Guys Read: Funny Business, edited by Jon Scieszka, 2010.  A collection of humorous stories featuring a teenaged mummy, a homicidal turkey, and the world's largest pool of chocolate milk.  Short stories.
Angus, Thongs, and Full-Frontal Snogging, by Louise Rennison, 2000.  The humorous journal of a year in the life of a 14-year-old British girl who tries to reduce the size of her nose, stop her mad cat from terrorizing the neighborhood animals, and win the love of handsome hunk Robbie.   Realistic Fiction; Diary format; Book to Movie; Angst-filled; First book in series.
It's Kind of a Funny Story, by Ned Vizzini, 2006.  A humorous account of a New York City teenager's battle with depression and his time spent in a psychiatric hospital.  Realistic Fiction; Book to Movie.

Humorous Non-Fiction

How They Croaked: The Awful Ends of the Awfully Famous, by Georgia Bragg, 2011.  A look at the deaths of 19 famous people throughout history and the circumstances surrounding those deaths.  Biographies; Offbeat; Journalistic.

Knucklehead: Tall Tales and Mostly True Stories of Growing Up, by Jon Scieszka, 2008.  Babysitting mishaps, lazy summer days by the lake, and silly childhood pranks are remembered in this amusing memoir of the life of an adventurous young boy growing up in a family with six brothers.  Autobiography; Fast-paced.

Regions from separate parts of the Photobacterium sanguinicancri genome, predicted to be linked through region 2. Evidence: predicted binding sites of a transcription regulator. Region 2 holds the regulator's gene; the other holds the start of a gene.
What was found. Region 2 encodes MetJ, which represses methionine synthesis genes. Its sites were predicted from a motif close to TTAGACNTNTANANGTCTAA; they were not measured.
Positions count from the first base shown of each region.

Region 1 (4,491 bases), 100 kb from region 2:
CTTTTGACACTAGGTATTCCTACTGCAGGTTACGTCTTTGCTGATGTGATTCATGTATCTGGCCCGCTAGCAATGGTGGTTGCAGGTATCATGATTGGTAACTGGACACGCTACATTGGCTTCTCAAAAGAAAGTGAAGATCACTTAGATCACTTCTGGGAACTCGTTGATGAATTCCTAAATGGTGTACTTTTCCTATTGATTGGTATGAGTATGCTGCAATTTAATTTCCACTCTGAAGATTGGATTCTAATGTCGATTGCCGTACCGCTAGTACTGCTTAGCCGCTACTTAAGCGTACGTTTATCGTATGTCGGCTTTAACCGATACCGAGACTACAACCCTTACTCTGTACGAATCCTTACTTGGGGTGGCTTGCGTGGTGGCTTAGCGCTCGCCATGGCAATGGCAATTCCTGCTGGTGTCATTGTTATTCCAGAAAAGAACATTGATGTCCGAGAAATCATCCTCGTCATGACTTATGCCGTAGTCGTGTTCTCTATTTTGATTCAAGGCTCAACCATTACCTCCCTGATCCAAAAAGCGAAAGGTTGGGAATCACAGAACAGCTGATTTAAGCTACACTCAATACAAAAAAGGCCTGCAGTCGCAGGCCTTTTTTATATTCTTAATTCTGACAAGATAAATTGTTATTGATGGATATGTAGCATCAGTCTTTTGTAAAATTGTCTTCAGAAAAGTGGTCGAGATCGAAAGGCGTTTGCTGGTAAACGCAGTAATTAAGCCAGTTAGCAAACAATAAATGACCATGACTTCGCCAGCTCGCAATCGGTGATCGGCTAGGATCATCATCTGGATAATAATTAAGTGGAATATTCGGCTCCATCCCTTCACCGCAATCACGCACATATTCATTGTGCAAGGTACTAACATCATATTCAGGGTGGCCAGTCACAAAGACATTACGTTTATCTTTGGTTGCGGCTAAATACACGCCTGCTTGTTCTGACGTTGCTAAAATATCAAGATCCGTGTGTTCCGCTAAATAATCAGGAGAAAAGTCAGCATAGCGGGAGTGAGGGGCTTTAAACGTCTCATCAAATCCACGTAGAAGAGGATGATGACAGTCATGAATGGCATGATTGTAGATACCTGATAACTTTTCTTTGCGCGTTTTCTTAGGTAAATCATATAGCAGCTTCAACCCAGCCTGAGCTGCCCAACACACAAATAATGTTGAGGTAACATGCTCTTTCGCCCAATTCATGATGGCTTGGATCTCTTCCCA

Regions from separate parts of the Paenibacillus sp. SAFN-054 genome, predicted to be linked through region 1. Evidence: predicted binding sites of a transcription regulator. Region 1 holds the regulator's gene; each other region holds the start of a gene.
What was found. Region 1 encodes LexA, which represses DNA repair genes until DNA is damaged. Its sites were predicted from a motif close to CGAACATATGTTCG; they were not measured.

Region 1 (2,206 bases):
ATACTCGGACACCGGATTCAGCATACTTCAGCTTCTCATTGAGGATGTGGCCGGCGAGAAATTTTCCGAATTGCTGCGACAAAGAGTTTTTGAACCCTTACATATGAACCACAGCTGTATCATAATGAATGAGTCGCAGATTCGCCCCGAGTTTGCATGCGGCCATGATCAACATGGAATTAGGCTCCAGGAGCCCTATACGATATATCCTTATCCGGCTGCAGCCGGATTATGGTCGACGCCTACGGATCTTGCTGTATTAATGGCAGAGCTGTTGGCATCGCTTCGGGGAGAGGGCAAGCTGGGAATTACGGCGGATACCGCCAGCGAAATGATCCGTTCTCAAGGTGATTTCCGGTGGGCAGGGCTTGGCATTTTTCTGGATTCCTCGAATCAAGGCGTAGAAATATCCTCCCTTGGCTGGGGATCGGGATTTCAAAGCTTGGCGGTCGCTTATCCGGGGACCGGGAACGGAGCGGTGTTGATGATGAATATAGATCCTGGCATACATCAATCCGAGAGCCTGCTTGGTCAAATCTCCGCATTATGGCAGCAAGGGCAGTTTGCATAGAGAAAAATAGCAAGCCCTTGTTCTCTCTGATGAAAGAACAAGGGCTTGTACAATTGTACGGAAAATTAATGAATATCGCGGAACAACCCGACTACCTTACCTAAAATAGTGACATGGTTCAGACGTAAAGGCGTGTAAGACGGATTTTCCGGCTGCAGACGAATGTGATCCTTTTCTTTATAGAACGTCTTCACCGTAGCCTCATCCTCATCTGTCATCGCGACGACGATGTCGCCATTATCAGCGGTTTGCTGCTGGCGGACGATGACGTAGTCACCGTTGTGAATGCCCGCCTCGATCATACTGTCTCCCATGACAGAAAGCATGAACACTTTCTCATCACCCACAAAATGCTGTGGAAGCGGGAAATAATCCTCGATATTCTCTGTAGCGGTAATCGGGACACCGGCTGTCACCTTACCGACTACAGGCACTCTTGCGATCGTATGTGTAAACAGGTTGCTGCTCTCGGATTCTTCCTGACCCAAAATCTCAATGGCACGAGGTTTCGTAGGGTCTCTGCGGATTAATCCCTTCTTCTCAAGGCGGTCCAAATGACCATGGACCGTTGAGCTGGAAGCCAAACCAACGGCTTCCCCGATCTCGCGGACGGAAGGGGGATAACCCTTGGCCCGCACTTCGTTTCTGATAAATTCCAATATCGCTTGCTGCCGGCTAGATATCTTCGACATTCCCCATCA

Smile, by Raina Telgemeier, 2010.  An autobiography in graphic novel format describes how the author lost two of her front teeth in an accident when she was twelve, and her subsequent struggles with various corrective dental techniques throughout adolescence.  Autobiography; Angst-filled.

CakeWrecks: When Professional Cakes Go Hilariously Wrong, by Jen Yates, 2009.  Presents pictures of and commentary on cakes with mistakes, organized into such categories as literary lols, beyond bizarre, and wedding wrecks.
Totally MAD: 60 Years of Humor, Satire, Stupidity and Stupidity, 2012.  Introduction from Stephen Colbert.  Collects humorous articles from the past six decades of MAD Magazine, including classics from "Spy vs. Spy" and the "Fundalini Pages," in a volume that includes reproductions of twelve iconic cover prints.  Satire.